Rescuing Hell



Josh Klein


July 22, 2021

“Why would a loving God condemn people to Hell?”

How many times have you or someone you know asked this question?  It seems like an obvious question.  We know what love is and we know what love is not (at least that is what we tell ourselves) and condemning a group of people to eternal punishment seems not only punitive, but unjustly so.

In over a decade of youth ministry this question, above all else, is at the forefront of every Q&A session I ever held. Kids are desperate for fairness.  They have been coached on fairness since they were toddlers wandering around and taking each other’s toys.

“That’s not fair,” we told them, “Jennifer had that first.  Give it back.”

They think the world should be fair, and they think that fairness is defined by the one that feels cheated.

Kids also want to know why they are being punished.  They crave that the punishment fits the crime, and to many, a few white lies, sexual exploration, and a dabble in theft here and there does not equal an eternity of torment.

To them… Christianity is unfair.

And if we are being honest, Christianity is unfair. Just not in the way we think.

So what has the church done to combat this growing uneasiness with a literal Hell?

Unfortunately, they have either ignored the topic altogether, believing that they simply must state that Hell is real, or, like Rob Bell, they have sought to eliminate the concept altogether.  After all, if Hell is a place of temporal displacement or an allegory for those that reject the Almighty only to find themselves annihilated in the end (more on this view later), then the uneasiness subsides.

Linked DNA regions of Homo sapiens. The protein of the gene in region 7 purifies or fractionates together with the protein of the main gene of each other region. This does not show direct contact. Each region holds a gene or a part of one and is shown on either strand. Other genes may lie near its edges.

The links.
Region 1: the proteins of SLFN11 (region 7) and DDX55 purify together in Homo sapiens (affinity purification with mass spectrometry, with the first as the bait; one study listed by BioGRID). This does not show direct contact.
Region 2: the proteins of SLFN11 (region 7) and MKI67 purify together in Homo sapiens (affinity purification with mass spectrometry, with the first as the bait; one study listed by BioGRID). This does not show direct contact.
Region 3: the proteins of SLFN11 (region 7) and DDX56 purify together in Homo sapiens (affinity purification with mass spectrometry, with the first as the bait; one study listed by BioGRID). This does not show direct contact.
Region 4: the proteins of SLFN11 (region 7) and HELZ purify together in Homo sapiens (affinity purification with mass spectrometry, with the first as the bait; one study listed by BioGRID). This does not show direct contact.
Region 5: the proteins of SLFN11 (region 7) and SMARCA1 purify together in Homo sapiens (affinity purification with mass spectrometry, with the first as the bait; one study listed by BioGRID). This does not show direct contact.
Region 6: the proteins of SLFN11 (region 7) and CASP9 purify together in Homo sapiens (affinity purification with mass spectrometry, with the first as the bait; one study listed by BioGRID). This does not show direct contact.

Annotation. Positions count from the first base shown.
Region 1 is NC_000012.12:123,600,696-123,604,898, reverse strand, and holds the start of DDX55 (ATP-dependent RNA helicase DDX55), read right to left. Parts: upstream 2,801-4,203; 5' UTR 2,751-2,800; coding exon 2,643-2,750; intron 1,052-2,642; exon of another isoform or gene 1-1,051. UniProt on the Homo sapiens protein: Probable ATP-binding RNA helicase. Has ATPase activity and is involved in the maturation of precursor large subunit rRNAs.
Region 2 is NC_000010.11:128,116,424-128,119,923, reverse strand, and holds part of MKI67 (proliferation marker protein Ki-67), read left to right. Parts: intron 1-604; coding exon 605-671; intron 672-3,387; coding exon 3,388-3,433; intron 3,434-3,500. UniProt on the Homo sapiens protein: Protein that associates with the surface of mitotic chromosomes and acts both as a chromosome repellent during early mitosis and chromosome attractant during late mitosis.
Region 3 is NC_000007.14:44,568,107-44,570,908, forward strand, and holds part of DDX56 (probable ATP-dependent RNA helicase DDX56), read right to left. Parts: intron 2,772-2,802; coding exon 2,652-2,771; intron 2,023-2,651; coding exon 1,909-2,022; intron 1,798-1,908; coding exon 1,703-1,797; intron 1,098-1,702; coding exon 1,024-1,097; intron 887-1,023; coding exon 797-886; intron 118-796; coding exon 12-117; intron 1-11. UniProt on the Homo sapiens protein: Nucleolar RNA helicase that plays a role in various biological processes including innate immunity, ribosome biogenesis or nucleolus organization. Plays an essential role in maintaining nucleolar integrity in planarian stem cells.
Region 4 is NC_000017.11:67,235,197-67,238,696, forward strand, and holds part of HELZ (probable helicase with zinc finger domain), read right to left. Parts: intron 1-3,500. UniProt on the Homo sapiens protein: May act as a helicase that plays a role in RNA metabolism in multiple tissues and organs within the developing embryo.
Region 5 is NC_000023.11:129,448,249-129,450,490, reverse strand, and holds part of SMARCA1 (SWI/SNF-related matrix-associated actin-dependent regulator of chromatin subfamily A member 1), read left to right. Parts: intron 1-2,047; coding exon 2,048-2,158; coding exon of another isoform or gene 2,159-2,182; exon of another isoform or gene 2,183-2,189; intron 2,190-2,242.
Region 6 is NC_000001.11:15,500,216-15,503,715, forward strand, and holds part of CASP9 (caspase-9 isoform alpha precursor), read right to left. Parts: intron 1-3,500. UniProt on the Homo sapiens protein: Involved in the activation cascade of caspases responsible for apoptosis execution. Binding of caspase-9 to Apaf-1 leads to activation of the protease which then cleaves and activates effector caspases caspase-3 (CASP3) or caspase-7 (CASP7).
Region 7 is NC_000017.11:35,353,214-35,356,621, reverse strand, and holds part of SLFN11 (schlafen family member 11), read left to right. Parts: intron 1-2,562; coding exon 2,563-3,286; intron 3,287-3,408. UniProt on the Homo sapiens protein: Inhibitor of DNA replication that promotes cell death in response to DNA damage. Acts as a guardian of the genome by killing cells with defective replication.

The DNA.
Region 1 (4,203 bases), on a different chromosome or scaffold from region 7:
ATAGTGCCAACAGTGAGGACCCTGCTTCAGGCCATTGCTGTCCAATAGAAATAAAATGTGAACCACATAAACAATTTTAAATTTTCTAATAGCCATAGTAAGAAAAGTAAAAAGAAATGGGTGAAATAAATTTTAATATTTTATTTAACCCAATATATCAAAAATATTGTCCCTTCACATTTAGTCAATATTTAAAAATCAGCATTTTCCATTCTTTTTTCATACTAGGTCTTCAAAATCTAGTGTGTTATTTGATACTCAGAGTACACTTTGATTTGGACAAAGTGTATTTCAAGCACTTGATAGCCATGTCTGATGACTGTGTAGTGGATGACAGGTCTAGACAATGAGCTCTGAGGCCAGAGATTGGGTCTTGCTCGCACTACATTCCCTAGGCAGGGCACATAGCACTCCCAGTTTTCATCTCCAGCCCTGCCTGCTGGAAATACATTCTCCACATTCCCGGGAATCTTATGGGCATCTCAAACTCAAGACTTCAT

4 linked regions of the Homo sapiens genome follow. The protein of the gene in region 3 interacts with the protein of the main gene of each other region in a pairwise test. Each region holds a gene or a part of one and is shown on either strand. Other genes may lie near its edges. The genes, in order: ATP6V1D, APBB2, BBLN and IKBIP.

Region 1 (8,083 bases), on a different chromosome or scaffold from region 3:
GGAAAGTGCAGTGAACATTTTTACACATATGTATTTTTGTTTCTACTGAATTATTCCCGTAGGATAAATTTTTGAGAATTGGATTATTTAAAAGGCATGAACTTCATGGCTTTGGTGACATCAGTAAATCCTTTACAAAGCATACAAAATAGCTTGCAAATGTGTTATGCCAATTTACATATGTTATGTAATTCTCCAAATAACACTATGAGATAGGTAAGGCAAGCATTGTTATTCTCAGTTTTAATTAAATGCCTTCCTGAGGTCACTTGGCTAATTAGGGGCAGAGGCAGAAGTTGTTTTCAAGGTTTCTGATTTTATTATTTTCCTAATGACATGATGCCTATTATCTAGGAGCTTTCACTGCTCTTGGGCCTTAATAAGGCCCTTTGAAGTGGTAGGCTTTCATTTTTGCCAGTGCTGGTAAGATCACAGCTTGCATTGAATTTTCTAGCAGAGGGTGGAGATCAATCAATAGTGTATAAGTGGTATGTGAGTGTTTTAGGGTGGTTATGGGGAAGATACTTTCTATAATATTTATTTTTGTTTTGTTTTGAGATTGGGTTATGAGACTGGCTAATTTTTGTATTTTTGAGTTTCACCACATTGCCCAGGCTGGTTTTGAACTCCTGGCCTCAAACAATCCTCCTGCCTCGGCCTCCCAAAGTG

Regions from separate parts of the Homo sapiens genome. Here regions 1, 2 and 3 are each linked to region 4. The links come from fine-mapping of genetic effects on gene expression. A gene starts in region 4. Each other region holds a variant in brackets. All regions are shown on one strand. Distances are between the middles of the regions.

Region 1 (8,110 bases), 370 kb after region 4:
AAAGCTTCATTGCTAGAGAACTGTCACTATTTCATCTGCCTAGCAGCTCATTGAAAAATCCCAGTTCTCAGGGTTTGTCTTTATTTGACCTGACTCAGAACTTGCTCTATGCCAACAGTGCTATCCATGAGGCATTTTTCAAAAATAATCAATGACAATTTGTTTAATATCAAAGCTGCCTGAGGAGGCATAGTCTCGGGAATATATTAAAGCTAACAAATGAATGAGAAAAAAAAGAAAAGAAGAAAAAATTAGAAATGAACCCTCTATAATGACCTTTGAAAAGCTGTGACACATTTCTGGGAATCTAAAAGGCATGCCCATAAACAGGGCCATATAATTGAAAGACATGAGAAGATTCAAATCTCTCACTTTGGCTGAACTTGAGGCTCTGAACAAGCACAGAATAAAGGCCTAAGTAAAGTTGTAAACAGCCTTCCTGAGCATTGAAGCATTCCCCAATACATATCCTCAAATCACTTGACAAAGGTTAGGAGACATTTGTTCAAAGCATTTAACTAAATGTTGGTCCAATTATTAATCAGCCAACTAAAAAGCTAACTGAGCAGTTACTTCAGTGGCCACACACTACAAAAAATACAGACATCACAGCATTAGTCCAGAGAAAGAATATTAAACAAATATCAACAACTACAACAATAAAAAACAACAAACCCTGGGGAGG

In churches we speak of Hell but we do not define it.  We tell our kids that people who do not believe in Jesus will end up there, but we do not often spend much time on the why or the what.  What is Hell?  What takes place there?  Why is it necessary?  Why would God allow that?

This became evident in an e-mail exchange I had recently with a former student of mine.

The young person brought up her visceral response to the concept of Hell.

This is what she said:

“Hell. eternal torture and pain and misery. that doesn’t seem fair to me – god created us… and he’s going to torture us… oh and the only way to get to heaven is to live a perfect life – which is impossible – literally according to him.”

This same sentiment is all over the world today.  The thought of Hell seems patently evil to those that do not understand the theology around it.  And the refusal to enter the realm of real discussions on Hell has seemed to be the stamp of approval on said objections.

The reality is that the Church at large, especially in the western world, struggles with Hell because it is not popular.  It is much easier and popular to talk about love than it is wrath.  But divine love must be accompanied by divine wrath.

The truth is the crux of the Christian faith relies on there being eternal and lasting consequences for sin.  Scripture is littered with it, yet we ignore these scriptures for the more palatable ones, like Jesus saying “neither do I condemn you” to the woman caught/tricked into adultery.

That is a message we can get behind!

Do what you want and no one casts a stone.

That will preach in today’s postmodern and post-Christian culture.

But it is not biblical.

Do we forget the next sentence Jesus spoke to that woman?  Now, go and sin no more (John 8:11).

So what is Hell?  Why is it important?  And how should we teach it?

It might be easier, in defining Hell, to poke holes in the commonly held cliché versions of Hell that have gained traction in society.

This is not an exhaustive list, but these are the primary myths of Hell that I have seen promulgated in society, and ones that are commonly held by those without much training or teaching on the topic.